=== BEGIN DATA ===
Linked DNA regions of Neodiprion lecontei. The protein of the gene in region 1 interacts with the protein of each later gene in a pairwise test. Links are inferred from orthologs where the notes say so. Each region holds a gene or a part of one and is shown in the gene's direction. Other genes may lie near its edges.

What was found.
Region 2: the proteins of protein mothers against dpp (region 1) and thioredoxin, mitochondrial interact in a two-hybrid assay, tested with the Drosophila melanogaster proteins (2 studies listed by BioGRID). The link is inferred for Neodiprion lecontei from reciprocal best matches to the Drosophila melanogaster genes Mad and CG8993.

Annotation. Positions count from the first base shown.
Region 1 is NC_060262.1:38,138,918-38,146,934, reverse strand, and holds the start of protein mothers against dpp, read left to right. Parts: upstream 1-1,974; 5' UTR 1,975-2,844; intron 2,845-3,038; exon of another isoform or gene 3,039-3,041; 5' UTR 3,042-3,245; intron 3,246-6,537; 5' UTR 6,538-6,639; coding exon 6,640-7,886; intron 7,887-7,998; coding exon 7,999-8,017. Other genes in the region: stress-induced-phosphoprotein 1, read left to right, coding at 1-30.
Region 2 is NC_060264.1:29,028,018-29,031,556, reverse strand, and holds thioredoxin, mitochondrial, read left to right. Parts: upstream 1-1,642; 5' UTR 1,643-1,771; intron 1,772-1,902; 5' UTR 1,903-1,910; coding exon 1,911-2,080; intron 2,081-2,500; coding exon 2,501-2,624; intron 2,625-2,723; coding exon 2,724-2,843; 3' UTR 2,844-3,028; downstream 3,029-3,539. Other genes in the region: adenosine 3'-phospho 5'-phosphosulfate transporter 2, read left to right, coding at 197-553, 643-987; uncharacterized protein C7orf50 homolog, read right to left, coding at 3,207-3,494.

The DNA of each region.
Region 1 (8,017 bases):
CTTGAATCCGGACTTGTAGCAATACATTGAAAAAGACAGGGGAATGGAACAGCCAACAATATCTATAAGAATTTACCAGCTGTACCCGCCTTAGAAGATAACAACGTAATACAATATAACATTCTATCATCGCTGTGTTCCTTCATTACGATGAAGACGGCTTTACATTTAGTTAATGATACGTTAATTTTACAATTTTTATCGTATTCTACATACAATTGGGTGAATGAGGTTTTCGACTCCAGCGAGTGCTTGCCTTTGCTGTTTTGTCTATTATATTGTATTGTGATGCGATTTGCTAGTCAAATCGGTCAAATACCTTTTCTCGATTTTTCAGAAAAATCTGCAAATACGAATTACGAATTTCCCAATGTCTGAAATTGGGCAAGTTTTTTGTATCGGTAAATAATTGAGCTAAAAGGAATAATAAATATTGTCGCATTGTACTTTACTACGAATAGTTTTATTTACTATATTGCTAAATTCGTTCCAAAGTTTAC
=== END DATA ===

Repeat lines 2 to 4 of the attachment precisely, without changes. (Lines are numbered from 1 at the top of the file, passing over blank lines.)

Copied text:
What was found.
Region 2: the proteins of protein mothers against dpp (region 1) and thioredoxin, mitochondrial interact in a two-hybrid assay, tested with the Drosophila melanogaster proteins (2 studies listed by BioGRID). The link is inferred for Neodiprion lecontei from reciprocal best matches to the Drosophila melanogaster genes Mad and CG8993.

Annotation. Positions count from the first base shown.